Make Time to do More than Mark Time
We all know that SME business people are far too busy to work on their business, and focus all their efforts working in it. Exit planning seems impossible when we think we are the business and it can't run without us. When our lifestyle and health degenerates, we feel trapped powerless and stuck. Sound familiar?
Step outside your business and get process driven.
I know this is anything but easy. But I’ve learned the hard way through my own life challenges, that it is absolutely essential.
‘But how can I’ you say. ‘I can’t take a week out to do a business plan? I've got to keep this business running. I’m the person everyone is relying on!’
Try some creative thinking. Imagine yourself walking out of your premises, climbing up on to the roof and taking a look down inside. I know it sounds weird, but it will give you some objectivity and allow you to see your business as separate from yourself.
In your mind’s eye, watch a typical day and note who does what tasks, including how you engage in areas that others might be able to take over, even temporarily. Watch what your time traps and distractions are, or your personal weaknesses, like procrastination. Make some notes. Talk to a business coach, or discuss with a colleague, and work out your strategy for change.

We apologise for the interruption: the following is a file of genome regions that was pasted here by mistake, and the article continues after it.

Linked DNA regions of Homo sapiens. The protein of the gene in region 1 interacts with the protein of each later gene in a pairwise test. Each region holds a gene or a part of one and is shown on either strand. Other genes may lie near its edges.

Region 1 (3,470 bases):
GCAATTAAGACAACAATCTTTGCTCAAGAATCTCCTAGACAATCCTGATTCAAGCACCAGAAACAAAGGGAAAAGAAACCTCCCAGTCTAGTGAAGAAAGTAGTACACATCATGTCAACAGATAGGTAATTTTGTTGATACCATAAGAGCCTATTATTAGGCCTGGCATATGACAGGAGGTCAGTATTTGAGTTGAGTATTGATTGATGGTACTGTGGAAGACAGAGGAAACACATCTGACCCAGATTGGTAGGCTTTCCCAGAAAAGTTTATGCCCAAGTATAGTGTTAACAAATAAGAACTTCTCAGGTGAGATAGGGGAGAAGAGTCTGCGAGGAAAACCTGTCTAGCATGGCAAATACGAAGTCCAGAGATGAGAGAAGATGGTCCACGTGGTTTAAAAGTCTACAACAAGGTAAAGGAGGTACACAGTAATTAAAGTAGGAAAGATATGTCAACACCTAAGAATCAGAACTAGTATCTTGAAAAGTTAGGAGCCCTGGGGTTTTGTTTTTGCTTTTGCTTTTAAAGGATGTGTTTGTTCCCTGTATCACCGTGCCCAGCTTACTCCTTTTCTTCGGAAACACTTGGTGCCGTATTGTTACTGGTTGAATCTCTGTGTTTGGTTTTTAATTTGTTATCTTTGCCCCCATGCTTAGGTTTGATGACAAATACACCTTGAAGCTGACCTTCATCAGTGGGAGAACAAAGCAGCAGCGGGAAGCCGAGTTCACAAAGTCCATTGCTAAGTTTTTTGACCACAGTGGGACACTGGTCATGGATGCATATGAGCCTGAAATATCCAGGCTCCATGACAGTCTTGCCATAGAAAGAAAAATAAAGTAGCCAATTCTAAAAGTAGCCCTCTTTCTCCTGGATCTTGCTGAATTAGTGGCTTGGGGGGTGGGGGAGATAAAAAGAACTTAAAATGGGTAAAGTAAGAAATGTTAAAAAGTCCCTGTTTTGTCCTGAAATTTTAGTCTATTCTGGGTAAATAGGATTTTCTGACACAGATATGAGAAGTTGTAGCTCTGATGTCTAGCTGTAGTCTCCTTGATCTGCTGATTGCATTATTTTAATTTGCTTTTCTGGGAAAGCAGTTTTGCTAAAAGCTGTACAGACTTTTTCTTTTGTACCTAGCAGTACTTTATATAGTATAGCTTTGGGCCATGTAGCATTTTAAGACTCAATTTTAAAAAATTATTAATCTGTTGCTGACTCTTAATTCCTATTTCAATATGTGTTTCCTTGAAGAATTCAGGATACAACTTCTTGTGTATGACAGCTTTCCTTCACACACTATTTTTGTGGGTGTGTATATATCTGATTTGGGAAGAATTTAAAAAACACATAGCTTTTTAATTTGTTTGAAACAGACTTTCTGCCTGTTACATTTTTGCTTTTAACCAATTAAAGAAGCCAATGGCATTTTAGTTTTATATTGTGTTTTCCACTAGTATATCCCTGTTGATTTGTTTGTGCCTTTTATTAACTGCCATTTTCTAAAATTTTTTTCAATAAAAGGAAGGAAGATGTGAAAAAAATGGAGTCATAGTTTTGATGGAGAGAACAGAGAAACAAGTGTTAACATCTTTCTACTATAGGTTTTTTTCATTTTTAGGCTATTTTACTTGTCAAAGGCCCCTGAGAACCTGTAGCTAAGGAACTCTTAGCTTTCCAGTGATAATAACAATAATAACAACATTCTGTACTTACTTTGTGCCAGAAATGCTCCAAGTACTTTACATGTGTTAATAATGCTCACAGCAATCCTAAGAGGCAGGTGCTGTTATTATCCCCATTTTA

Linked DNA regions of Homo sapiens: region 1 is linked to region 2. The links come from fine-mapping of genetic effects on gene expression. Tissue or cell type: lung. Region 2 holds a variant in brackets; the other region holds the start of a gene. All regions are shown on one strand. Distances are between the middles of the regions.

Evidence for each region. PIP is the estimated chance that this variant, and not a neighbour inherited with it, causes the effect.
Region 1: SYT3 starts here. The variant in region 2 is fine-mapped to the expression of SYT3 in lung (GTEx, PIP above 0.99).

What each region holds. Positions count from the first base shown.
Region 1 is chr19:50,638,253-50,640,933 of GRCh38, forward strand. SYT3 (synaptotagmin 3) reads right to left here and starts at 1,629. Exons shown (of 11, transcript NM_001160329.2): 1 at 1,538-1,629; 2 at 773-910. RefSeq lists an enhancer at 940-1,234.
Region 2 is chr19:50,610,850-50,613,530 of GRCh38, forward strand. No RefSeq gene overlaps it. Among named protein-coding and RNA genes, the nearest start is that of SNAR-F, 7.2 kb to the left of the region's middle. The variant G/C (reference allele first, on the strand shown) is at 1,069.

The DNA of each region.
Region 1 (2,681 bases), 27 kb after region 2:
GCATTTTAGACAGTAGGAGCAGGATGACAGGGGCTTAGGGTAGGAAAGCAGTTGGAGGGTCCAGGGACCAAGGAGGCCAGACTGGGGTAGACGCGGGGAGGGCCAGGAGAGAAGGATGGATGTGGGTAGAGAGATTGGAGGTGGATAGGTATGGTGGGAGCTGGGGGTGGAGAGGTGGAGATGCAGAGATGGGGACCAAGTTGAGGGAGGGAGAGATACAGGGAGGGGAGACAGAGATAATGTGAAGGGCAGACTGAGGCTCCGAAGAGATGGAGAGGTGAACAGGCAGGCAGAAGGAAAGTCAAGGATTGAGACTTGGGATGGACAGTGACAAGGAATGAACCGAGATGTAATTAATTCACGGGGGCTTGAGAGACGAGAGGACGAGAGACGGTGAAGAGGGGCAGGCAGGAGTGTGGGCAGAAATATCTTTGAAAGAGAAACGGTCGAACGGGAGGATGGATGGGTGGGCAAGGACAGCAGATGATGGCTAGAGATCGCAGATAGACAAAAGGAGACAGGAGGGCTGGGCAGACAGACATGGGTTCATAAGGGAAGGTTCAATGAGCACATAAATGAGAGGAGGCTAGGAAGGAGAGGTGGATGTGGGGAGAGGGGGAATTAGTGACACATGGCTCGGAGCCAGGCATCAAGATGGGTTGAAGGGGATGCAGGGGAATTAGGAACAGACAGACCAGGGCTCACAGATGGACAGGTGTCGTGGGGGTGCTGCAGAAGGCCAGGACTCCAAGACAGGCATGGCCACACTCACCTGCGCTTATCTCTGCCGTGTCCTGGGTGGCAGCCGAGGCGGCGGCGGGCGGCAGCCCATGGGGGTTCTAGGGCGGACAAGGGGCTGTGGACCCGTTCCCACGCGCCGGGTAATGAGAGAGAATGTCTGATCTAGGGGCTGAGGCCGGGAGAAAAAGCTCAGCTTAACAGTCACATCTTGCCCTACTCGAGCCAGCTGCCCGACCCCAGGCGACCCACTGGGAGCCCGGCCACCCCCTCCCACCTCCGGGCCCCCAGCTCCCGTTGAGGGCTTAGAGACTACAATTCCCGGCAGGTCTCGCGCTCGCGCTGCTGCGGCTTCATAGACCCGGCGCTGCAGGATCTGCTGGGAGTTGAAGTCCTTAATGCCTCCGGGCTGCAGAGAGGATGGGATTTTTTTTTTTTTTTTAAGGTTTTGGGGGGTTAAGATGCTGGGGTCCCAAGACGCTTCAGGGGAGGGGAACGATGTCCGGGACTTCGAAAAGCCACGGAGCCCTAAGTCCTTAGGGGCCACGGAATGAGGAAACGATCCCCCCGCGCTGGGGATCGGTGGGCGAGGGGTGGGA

Because this year, like every other, if you do what you’ve always done, you’ll get what you’ve always got – or less, because everyone else out there is moving forward!
Commit to at least one of Catherine's top tips:
- Work out what business you are really in, by the outcomes you create, rather than the services and products you currently provide. Stay abreast of trends and think laterally.
- Know that you own the business, you run the business, but you are not the business. It has to have a life of its own, and it will have, when every process is well documented and standards are well defined. So even though it’s tough, it’s well worth it!
- Divide all activities of the business into ‘departments’ such as sales, marketing, administration and production, even if you’re a micro business. Then document all the processes, even in scribbled summary bullet points. Divide them up into the various ‘departments’. See what you could combine, delegate or outsource. Then be the managing director, rather than everything to everyone.
- Put 10 per cent of income into a reserve for business development. Not necessarily marketing, but also education, strategic planning, consultants, etc. It really does pay off. If your sales fell 10% you’d survive, so just do it.
- Consider adapting, selecting what you're great at and focusing on that, or bringing someone else in to share your business. It might actually be about shrinking, or changing structure.
- Be willing to see yourself and your staff as constant learners, staying in school forever to keep finding newer and better ways of being the best in your field. It’s fun!